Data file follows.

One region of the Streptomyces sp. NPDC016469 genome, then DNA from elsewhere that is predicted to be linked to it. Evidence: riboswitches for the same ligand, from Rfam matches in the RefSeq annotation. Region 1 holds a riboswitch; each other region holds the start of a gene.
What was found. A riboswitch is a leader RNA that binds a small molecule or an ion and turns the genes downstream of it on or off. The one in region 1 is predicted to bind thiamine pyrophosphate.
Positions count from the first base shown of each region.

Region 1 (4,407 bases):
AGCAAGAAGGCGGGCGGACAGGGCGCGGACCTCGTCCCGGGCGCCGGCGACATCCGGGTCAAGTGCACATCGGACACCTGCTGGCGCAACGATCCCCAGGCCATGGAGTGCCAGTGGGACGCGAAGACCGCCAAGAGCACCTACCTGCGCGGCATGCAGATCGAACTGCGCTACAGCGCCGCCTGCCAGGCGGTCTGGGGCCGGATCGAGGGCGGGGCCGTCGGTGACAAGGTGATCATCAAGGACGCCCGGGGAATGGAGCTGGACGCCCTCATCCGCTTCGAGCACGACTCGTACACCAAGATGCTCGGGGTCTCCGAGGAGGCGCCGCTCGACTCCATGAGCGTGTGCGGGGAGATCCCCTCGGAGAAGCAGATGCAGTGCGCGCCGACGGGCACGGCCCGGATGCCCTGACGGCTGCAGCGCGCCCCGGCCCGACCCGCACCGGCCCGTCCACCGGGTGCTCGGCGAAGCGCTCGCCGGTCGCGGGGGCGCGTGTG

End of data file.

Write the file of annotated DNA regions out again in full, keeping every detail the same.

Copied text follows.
One region of the Streptomyces sp. NPDC016469 genome, then DNA from elsewhere that is predicted to be linked to it. Evidence: riboswitches for the same ligand, from Rfam matches in the RefSeq annotation. Region 1 holds a riboswitch; each other region holds the start of a gene.
What was found. A riboswitch is a leader RNA that binds a small molecule or an ion and turns the genes downstream of it on or off. The one in region 1 is predicted to bind thiamine pyrophosphate.
Positions count from the first base shown of each region.

Region 1 (4,407 bases):
AGCAAGAAGGCGGGCGGACAGGGCGCGGACCTCGTCCCGGGCGCCGGCGACATCCGGGTCAAGTGCACATCGGACACCTGCTGGCGCAACGATCCCCAGGCCATGGAGTGCCAGTGGGACGCGAAGACCGCCAAGAGCACCTACCTGCGCGGCATGCAGATCGAACTGCGCTACAGCGCCGCCTGCCAGGCGGTCTGGGGCCGGATCGAGGGCGGGGCCGTCGGTGACAAGGTGATCATCAAGGACGCCCGGGGAATGGAGCTGGACGCCCTCATCCGCTTCGAGCACGACTCGTACACCAAGATGCTCGGGGTCTCCGAGGAGGCGCCGCTCGACTCCATGAGCGTGTGCGGGGAGATCCCCTCGGAGAAGCAGATGCAGTGCGCGCCGACGGGCACGGCCCGGATGCCCTGACGGCTGCAGCGCGCCCCGGCCCGACCCGCACCGGCCCGTCCACCGGGTGCTCGGCGAAGCGCTCGCCGGTCGCGGGGGCGCGTGTG